Ned Ludd would no doubt heartily approve.
I'm old enough to remember "The Last One". As I recall, the BBC were happy to report that it would spell the end of computer programming as a job.
Not saying the current situation is entirely analogous, but as you say it's going to be a while before we find out what we really have and that at the moment we're more at risk from hype.
Dunno. It's going to be a pretty odd singularity with extremely apologetic AI if my 'conversations' with Bard and ChatGPT are anything to go by. More Sirius Cybernetics than HAL.
"I'm sorry Dave, I can't open the pod bay doors because I'm a large language model AI and don't know how to do that"
No worries, there's a non profit to help you slow down the market leaders so you can get into the game with your ethical AI.
What with that and all the middle class white collar people who suddenly find *their* jobs under threat, there should be no shortage of supporters for a bit of AI bashing.
Funny how most of them were silent when it was disappearing blue collar jobs that laid waste to communities in industrial heartlands...
Except that the world has moved on and has become accustomed to on demand streaming and there's little chance of things going back to the way they were. What the BBC does won't affect what the RotW does and going back to a solely broadcast model will just isolate the BBC from the world markets that make it viable.
But it's not just you it's industry and transport too.
In 2019-2020 the UK total energy use was (according to HMG) 121mtoe or the equivalent of 1407230gWh or, roughly, 3855gWh per day as an average. McKinsey estimate the UK needing 590tWh electricity by 2050 and that's allowing for limited use of oil and gas and a reduction in energy use of 34% on current levels.
Being kind lets assume we backup 10% of daily demand and that we only need to store a days supply to do all the smoothing we need because interconnectors. That's 160gWh or 400 of those battery parks.
Does anyone think 10% of one day's demand is going to be enough?
Fag packet maths: An average UK household uses 40-45KWh per day if you roll gas and electric together as we must for net zero to be a thing. So a 400MWh battery is actually going to be able to supply the total daily needs of roughly 100K peeps at current demand levels.
Which isn't to say this isn't interesting or is unimportant. But how many would we need for the entire UK to buffer the intermittent renewables it has? Particularly during periods where the generated wind output is far below plate value for several days or even weeks?
The current phase cost roughly £239,465,404 (CNY 1.9 billion) which is small compared to the new nuclear stations of course.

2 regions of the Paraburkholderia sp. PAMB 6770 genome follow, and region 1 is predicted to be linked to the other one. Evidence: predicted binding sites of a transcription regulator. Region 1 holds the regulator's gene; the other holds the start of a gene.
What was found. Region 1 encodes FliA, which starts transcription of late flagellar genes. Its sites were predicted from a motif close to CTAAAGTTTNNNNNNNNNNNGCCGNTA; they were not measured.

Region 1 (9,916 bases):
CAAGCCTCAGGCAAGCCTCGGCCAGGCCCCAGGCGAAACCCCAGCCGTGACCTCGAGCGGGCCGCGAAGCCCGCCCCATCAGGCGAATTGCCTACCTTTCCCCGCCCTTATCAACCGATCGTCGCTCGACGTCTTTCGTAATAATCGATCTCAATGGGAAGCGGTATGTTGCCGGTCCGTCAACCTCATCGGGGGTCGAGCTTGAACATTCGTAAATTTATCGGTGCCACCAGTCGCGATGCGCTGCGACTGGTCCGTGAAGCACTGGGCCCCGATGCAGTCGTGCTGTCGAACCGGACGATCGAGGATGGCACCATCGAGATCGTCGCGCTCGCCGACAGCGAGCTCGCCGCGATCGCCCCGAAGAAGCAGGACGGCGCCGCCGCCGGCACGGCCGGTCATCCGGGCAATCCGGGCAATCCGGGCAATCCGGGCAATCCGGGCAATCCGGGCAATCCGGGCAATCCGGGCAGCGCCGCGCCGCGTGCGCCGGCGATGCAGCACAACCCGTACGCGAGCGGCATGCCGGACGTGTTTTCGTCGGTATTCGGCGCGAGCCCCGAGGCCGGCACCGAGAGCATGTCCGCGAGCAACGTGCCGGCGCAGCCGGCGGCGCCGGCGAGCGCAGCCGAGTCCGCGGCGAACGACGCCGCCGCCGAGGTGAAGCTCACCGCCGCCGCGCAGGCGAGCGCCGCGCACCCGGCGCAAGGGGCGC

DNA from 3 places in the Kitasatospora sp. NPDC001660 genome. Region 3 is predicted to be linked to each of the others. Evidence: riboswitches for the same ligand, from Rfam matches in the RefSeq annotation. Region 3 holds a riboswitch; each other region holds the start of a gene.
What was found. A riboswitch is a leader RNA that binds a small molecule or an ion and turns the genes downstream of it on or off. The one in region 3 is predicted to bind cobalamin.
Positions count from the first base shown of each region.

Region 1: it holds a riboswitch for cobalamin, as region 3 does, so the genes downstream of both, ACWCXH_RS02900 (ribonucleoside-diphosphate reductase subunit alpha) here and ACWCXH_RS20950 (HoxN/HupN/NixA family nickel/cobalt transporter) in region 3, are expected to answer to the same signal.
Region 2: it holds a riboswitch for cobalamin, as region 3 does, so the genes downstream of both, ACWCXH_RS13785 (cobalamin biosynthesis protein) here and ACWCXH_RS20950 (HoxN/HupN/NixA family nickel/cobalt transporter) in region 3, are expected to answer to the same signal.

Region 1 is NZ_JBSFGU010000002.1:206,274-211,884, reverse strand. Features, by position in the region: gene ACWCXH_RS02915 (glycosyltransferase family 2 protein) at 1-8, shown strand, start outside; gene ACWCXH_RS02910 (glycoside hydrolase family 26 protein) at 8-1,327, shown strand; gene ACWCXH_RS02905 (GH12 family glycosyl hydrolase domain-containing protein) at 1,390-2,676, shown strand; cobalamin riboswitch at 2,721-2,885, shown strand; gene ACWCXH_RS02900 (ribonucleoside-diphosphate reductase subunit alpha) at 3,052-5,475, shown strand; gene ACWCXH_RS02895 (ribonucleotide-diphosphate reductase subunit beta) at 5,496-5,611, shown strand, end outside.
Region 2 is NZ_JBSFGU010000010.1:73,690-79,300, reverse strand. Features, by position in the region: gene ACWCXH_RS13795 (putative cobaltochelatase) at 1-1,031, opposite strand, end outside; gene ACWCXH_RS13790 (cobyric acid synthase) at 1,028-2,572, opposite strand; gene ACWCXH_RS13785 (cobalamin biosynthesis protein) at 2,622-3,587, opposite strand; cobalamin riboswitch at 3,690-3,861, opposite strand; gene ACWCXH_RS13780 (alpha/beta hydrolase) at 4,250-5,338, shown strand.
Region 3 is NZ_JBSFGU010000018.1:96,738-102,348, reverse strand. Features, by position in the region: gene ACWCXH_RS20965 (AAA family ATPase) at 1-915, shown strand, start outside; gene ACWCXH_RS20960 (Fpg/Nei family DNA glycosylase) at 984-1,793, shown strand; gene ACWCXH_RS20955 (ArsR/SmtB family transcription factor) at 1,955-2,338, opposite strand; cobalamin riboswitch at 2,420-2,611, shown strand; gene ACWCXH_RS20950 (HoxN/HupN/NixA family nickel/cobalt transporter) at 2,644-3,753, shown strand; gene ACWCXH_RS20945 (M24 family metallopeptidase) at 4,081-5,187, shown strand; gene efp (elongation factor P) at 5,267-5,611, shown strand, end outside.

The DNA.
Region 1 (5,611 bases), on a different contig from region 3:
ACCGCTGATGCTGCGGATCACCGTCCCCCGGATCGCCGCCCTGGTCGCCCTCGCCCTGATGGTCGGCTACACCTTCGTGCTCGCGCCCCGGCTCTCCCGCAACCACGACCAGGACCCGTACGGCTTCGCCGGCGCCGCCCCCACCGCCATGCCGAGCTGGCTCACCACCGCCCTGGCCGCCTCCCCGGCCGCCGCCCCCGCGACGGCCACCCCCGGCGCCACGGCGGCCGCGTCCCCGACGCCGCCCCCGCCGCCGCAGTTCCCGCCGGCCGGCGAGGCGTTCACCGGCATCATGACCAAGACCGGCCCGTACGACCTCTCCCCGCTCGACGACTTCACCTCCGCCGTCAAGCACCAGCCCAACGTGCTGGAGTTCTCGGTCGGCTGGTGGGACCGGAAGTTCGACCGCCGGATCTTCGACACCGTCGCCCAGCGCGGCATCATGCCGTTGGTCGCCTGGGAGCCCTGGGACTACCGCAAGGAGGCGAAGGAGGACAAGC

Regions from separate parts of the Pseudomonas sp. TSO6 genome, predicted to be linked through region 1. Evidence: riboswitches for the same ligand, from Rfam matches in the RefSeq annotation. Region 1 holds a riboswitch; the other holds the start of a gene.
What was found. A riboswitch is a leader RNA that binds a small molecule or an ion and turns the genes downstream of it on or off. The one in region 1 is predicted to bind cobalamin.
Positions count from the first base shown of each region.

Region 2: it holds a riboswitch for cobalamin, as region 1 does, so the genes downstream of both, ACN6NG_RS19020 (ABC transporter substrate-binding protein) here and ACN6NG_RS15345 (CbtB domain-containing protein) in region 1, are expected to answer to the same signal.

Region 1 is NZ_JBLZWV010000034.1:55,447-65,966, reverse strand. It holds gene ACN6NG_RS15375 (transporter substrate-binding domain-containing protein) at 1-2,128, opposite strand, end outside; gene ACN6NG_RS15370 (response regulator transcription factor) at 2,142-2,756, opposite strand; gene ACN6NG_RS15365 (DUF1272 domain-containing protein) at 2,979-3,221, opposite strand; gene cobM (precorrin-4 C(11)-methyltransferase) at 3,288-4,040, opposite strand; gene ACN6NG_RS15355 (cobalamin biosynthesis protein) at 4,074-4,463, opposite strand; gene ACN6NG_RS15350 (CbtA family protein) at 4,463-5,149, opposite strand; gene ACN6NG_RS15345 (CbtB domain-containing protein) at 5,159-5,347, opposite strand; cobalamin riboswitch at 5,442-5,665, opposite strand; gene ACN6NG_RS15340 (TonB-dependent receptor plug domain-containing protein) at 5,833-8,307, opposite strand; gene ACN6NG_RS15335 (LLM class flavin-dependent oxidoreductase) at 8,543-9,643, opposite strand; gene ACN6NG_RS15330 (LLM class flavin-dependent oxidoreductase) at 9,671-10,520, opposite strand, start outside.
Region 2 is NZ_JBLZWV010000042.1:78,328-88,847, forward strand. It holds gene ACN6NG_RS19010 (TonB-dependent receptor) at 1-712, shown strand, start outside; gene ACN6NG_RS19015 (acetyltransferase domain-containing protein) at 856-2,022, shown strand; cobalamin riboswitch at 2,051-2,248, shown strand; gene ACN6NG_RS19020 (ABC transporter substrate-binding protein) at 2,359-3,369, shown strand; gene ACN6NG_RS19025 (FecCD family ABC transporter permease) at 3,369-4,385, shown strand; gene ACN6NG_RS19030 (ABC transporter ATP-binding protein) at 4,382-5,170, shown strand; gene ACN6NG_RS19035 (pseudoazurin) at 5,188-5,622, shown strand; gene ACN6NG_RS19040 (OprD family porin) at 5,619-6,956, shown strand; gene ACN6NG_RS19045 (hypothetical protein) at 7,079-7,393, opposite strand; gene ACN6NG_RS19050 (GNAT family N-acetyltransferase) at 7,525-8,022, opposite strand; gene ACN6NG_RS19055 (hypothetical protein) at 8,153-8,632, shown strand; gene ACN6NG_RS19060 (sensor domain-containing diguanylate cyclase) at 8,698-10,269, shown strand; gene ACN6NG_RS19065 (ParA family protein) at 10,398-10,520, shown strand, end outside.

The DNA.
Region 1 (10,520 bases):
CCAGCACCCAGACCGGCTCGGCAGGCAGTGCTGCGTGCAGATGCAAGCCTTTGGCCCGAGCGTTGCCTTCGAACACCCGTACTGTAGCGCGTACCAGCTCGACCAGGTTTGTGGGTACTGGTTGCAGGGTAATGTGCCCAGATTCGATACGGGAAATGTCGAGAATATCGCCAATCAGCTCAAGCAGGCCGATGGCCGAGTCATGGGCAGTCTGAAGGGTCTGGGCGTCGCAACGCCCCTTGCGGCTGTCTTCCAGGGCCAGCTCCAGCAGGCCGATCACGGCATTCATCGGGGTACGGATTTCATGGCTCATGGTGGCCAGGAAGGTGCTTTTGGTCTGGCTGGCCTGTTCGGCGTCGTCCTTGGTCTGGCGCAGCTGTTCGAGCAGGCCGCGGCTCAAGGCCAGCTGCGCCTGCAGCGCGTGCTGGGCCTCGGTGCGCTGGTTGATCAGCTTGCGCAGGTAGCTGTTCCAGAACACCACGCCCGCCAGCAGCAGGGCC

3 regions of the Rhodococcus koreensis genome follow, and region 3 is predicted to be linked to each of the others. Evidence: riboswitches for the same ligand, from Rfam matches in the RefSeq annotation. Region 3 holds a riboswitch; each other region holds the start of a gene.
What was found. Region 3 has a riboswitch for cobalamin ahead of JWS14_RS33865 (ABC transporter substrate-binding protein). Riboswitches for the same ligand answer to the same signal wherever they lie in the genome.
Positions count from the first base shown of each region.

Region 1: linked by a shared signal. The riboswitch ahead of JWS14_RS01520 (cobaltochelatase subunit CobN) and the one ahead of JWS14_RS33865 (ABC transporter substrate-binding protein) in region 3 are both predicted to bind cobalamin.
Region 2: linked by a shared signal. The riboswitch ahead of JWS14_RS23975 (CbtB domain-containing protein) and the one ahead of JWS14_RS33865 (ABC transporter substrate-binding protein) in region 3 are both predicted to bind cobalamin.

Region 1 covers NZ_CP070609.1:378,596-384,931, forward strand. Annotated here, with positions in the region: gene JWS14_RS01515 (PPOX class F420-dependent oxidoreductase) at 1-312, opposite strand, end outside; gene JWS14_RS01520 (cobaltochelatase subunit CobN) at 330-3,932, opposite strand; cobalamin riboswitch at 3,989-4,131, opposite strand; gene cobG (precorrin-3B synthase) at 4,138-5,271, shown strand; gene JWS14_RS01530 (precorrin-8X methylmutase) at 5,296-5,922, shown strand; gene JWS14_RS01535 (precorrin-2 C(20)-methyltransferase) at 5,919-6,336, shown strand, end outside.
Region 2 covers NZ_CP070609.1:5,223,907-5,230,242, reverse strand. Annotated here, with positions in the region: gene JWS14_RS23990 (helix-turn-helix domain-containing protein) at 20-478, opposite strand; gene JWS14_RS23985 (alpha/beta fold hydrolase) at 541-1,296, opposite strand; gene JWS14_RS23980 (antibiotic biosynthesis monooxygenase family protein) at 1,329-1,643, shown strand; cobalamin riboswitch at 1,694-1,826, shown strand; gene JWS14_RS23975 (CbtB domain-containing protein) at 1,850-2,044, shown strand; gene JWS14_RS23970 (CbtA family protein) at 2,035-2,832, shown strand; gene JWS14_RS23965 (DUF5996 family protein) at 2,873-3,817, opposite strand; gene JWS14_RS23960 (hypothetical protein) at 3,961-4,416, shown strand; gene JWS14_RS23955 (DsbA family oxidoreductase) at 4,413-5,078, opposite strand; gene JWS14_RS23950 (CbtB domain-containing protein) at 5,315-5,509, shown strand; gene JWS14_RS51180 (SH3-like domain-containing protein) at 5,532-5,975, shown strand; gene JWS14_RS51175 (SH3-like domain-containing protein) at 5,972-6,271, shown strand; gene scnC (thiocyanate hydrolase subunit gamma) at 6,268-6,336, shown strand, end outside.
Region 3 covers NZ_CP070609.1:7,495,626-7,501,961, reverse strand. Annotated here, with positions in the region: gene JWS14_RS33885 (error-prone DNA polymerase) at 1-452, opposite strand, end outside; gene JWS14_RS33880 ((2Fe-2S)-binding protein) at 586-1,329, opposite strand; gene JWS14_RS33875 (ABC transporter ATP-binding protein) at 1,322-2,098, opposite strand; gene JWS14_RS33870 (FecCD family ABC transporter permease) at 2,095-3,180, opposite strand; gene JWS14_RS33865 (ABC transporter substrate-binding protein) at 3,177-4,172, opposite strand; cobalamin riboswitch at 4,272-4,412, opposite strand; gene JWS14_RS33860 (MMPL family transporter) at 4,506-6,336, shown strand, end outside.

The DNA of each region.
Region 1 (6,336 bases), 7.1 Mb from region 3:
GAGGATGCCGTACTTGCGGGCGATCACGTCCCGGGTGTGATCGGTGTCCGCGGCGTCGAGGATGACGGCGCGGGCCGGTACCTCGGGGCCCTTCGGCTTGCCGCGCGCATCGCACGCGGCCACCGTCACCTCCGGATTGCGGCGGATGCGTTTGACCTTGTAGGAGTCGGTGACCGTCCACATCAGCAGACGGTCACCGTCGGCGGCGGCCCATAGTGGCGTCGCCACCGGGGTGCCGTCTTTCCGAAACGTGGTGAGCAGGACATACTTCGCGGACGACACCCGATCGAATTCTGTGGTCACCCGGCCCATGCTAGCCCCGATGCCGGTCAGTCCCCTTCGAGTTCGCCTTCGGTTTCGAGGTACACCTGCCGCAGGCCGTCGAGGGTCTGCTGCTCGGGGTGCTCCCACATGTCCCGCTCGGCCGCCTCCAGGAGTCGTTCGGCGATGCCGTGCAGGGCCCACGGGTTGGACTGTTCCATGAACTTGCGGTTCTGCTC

But if we needed 50+ of these to be built in the UK? Where are we going to put them?
Guys 'n' gals, we have a problem with declining subscriptions. What can we do? What's that? Adverts? Yeah that's bound to work, people are never going to end their subscriptions because we slap a few adverts into the programming. Easier than providing programmes people want to watch. Such an outdated concept!
Largely because it's not even close to what was deployed in the 70's and 80's.
We can't assume that the US has only just built these. Think stealth fighter or bomber. They were around for years. The U2 would have been kept under wraps had Powers not been inconveniently knocked out of the sky.
More interesting is what the parallel development there has been of anti missile systems. Are we back to very big lasers or rail guns as the only things that'll knock something like this out of the sky.
That it has few predators is a factor. There's no pressure to be small and nimble to run away from things.
If it's carnivorous is there a chance it might start to eat its rear end without realising and come over all ouroboros? Or tie itself in a knot it can't get out of...
Anyone remember the 'centipede' from a Piers Anthony novel? One of Orn, Omnivore and Ox IIRC but don't remember which one.
> Discovered in the resource-rich Goldfields-Esperance region, [it is] threatened by encroaching surface mining, documentation of this species and conservation of its habitat are of critical importance
Clearly this one was not unhappy to use a drill hole as habitat. Perhaps there's a chance that the 'damage' done by mining is actually providing new habitat the millipedes can use.
The problem with turbines+bats is that no-one really has a good handle on the flight paths that bats are using. It's very easy to site turbines in the wrong place.
Next problem is that ground scavengers quickly remove carcases.
Next problem is that wind farm operators are reluctant to allow large scale studies of the problem.
Next problem is denial that there's a problem, any problem, with wind turbines.
But you can see the turbine companies think there's a problem because of the different things they're experimenting with to make turbine blades more obvious to stuff that flies. I'm assuming they wouldn't be spending this money if there wasn't a problem to fix...